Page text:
After first applying to review the Ministry of Forests’ central policy files on Community Watersheds (on September 17, 1997), the Ministry’s freedom of information officer informed me that the files could not be located and were, in fact, missing. I couldn’t believe that. When I repeated my inquiry some four months later, a different, temporary FOI officer easily located the “missing” four or five boxes of files after an hour’s search, confirming suspicions that I’d been given the runaround. When I was finally provided clearance to review the relevant records in Victoria (on March 30, 1998), I was handed one slim file folder of obscure information. After an angry complaint (I’d just spent $100 on travel expenses and lost a day’s work for nothing), an embarrassed ministry FOI director promised that I could see the complete files in the near future and that all photocopying charges would be waived. The release of those files, though, took another six long months, as they were apparently so sensitive that a team of government bureaucrats had to review and scrutinize them three more times. Fred Miller, manager of the Forest Practices Branch, had never experienced such a delay over the release of government records. No member of the public had ever requested to review the central files before, and I guess I’ll never know if I actually obtained ALL the records.
This report summarizes a twisted, sobering account of government abuse of authority over the public’s drinking water. Much of the report’s contents are borrowed from a book I am researching on the history of BC’s drinking water—a large undertaking that also includes related accounts of drinking-water abuse in the United States. Critical information in this book is based on two primary sources: files from the former Ministry of Environment on the Community Watersheds Task Force (1972-1980), and the Ministry of Forests’ central policy files on community watersheds (mentioned above). This report is, in essence, the culmination of 14 years of investigative research. Readers familiar with our website (www.alternatives.com/bctwa) will note that sections from other reports are also restated here when relevant to this latest research. 

The title of the report, From Wisdom to Tyranny, is adapted from Tyranny and Wisdom, an essay by late Canadian philosopher genius George Grant (one of six essays in Technology and Empire—Perspectives on North America, House of Anansi Press, 1969). From first setting eyes on Grant’s essay 30 years ago, the title has stood out in my mind as an apt symbolic representation for the state of our world. It is an accurate phrase to describe the themes developed here on the history and administration of BC’s public resources. Grant explores how North American governments have shunned the collective wisdom of the public and ignored its critical thinkers in order to favor instead what he refers to as “vested interests.” “Present day tyranny,” he writes in Tyranny and Wisdom, is not only “based on the unlimited progress in the ‘conquest of nature’ which is made possible by modern science.” The “homogeneous and universal state” has become that very tyranny (“it’s gorgon’s face”) and is now “destructive of humanity.” Grant’s bottom line is that history is an ongoing “struggle” against such forms of tyranny: “everything seems to be a re-enactment of the age-old drama.” We must all strive to overcome this tyranny and the dangers we presently face.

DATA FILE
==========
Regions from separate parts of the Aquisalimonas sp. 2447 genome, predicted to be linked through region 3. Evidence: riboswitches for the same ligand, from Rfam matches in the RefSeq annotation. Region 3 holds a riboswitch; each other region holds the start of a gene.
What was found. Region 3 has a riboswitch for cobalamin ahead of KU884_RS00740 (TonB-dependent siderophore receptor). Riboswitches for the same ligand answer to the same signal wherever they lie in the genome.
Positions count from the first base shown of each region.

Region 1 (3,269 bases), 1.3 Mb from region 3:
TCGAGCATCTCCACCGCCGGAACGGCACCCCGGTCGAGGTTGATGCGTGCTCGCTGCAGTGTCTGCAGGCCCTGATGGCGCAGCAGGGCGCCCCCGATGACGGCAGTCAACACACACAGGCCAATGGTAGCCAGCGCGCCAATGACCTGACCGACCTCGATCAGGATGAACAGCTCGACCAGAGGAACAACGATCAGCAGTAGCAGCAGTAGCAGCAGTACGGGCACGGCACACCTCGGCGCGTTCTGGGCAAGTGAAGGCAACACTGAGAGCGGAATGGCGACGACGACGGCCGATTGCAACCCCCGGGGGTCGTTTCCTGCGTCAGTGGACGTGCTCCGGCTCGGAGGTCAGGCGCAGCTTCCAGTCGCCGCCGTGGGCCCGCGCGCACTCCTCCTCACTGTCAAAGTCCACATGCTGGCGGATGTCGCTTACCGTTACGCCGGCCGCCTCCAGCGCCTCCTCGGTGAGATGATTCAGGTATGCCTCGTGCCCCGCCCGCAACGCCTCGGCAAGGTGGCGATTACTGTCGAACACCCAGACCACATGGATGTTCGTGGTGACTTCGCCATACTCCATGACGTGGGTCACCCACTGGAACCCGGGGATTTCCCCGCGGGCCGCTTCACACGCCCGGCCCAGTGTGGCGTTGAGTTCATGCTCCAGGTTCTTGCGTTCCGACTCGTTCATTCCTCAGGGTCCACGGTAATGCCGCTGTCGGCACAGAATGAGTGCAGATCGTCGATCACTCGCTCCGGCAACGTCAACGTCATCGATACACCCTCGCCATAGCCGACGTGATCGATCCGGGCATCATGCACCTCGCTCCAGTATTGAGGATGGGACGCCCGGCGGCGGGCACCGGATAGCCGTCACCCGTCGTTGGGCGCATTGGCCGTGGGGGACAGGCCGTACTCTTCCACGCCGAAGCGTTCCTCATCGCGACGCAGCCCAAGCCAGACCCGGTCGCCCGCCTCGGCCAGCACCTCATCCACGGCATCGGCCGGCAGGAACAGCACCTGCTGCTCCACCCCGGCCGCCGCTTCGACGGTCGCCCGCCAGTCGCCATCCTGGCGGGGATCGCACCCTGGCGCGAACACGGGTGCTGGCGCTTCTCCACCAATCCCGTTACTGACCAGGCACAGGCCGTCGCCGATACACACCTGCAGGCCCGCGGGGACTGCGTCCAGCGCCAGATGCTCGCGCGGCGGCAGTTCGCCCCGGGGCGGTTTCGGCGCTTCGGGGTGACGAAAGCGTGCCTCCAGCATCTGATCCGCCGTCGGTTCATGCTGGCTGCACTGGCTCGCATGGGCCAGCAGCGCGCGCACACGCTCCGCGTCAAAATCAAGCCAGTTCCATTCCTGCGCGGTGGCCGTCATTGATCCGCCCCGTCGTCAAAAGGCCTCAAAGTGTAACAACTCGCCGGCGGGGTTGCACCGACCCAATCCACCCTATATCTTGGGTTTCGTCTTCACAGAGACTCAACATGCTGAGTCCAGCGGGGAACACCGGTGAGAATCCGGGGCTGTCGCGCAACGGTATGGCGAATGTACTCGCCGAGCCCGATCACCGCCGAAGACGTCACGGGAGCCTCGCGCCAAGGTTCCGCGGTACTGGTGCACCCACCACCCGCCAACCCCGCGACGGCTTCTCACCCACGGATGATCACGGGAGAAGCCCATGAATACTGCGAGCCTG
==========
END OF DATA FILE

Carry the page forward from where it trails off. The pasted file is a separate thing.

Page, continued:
Special thanks go to Linda Williams for carefully editing this report, providing guidance and putting up with my constant ramblings, and to Paul Hundal for his comments. Thanks to the many archivists and librarians in BC, Ottawa, Seattle and Portland for their kind assistance. Thanks to numerous provincial government staff members for records and verbal information over many years—especially several retired civil servants who have provided critical background. Special thanks to numerous water users interviewed over the years, particularly watershed defenders Lloyd Good and Clay Stacey, former chairs of the Big Eddy Water District, who opened their files to me, and former East Creston Irrigation District chair Elvin Masuch, as well as many others. Thanks to Joe Miller Jr. (Little Sandy area, Oregon) and to Doug Larson (Portland, Oregon) for their insights into the Bull Run watershed, the water supply for Portland, Oregon. Thanks to the Valhalla Wilderness Society for their files on the 1997 Paris Judgment, to Marilyn Burgoon, Slocan Valley Watershed Alliance Director, and Perry Ridge Water Users Association president. Many thanks to Vicky Husband, to the Western Canada Wilderness Committee (along with the use of the Committee’s printer and copier, and the kind help of staff), and to the Simon Fraser Public Interest Research Group for their financial contributions for the printing and distribution of the first edition of this report. Thanks to Nik Cuff (Navigator Communications Inc.) for his consultations and for printing the report.

Many thanks and praises to the hardy unsung heroes throughout BC (both living and passed on) who have dedicated themselves to this subject and stood up, often under the most adverse conditions, to protect their drinking water, one of the most precious fruits of the natural world. 

As an old friend perceptively retorted, referring to the title of this report and the history of provincial legislation to protect drinking water, “Was there ever any wisdom?” Amidst all of BC’s quirky politics, the answer to that deserving question is, amazingly and most undeniably, YES.

Will Koop, May 21, 2006.